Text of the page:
Cybersecurity Awareness Month: Increasing our self-awareness so we can improve security

With the increased prominence of cybersecurity in organizations due to many crippling cyberattacks, the emphasis is now on continual engagement, as it should be. It’s also important to address the tunnel vision that has plagued the field, and how we need to combat it before we can make it to the next level.

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We don’t have to be used to the way things are and don’t have to be used to train wrecks and disasters. Just because it happens doesn’t mean we have to be complacent in letting it remain. What example do we set by allowing them this to remain?  How do we look our family, friends, and customers in the face and truthfully give assurances that we are really doing the right things?  How do we set the examples for our teams in doing this?  Why are we perpetuating this and letting it happen?  How do we reconcile when we give someone a free pass for the Nth time?

What can we do?

We need to be very thoughtful about our actions. We need to be focused on the well-being of the organization, its customers, and its constituent team members. Playing politics does not do that. Protecting team members from complaints about all forms of bad behavior and using senior leadership to do so will eventually backfire and catch many others in its wake. The previous examples that happened at MIT illustrate that perfectly.

We need to be continually checking in with our customers, asking questions, listening, and acting. This isn’t retail where we ask people to give glowing reviews to get a $10 gift certificate off their next visit or purchase, pay review sites to bury bad ones, or use sock puppets on job boards to hide employee engagement issues and entice unsuspecting applicants looking for a fresh start in cybersecurity. We need to be continually engaged with not only our teams, but our customers and fellow team members.

We need to do what is right. The second we see ourselves focusing on the mission of the organization as secondary to ours, then we will most likely fail, and we need to correct it. When we see ourselves at odds with our own organization, we need to figure out why and try to resolve it. When we see bad behavior of particular people rationalized and excused, even by senior leadership, we need to say something and stand up. This includes truth as an absolute, and not accepting false statements or lies because they support an agenda or people we agree with. Perpetuating false statements makes you complicit in the lies.

When we see people gatekeeping to keep others out or manipulate others they do not like because they want to have their unquestioned little world where they can do whatever they want or power trip, we need to stop it. When we see security consultants and professionals who use fear, uncertainty, and doubt to scare others into paying for goods and services of little or no value, and using a perceived skill set as an excuse for treating people like garbage, we need to not only ban them, but keep them away.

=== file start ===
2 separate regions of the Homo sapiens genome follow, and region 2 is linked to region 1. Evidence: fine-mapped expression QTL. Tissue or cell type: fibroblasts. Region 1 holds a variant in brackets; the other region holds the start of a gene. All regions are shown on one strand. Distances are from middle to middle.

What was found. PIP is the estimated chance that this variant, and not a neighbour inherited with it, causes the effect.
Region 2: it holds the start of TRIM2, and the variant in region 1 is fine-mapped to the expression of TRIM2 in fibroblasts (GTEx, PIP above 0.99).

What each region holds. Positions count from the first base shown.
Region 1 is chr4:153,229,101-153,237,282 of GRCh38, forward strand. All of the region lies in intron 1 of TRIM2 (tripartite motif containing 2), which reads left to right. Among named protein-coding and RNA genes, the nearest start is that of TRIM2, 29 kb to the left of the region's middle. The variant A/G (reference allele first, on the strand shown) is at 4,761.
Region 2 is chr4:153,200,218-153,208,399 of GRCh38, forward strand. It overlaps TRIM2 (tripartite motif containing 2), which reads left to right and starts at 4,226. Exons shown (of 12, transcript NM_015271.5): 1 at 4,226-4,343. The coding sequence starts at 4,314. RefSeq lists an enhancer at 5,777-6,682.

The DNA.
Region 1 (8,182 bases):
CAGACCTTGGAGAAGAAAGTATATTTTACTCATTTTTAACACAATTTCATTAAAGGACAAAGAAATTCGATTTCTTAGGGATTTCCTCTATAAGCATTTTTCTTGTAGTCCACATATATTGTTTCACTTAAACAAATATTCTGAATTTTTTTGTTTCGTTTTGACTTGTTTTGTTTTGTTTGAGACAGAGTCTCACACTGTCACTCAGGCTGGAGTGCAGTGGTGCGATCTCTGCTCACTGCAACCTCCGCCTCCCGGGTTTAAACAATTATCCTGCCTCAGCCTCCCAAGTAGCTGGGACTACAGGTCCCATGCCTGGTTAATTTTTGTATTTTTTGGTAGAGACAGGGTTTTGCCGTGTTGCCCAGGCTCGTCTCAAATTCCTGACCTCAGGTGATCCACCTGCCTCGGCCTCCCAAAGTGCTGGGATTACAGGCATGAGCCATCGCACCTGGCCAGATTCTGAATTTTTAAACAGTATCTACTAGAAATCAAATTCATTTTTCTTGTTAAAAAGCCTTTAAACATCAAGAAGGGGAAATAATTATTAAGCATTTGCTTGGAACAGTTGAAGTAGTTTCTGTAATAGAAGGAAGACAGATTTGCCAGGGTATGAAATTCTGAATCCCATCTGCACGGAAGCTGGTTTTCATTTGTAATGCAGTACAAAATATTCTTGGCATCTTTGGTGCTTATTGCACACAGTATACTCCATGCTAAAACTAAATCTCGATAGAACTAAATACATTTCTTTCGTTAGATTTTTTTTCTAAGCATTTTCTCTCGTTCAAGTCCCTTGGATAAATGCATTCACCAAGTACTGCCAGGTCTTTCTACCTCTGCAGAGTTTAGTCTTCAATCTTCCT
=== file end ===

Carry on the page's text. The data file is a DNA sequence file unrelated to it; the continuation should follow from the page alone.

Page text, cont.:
We’re not here to fight our organizations or have turf wars. We live in a time where cyberattacks are no longer just the occasional worm or badly written VBA virus. These attacks shut down businesses and cause interruption of government services to citizens. They affect medical care and the ability to provide it. They cause production interruptions in factories and car plants. Our customers are genuinely scared of what is going on. They are approaching anyone that is remotely approachable and nice and asking them what to do to protect themselves. Even if it is not the best answer, they will get something that they perceive protects them to some degree or reduces risk, even if it doesn’t, because the people providing the solution treat them like human beings with dignity. Brilliant Jerks need not apply, especially when we deal with people on their worst days.

We need to be there for them and approachable. We need to answer their questions. We must constantly be on top of our game and be out there speaking with the team. Security is no longer something that the “IT guys” do. It’s no longer the provenance of jerks or condescending power junkies. It’s Information Risk Management, and we owe it to our customers to get out of the tunnel and work with them toward a vision of better security. That’s longer lasting than a coffee mug or sticker.

Copyright © 2019 IDG Communications, Inc.

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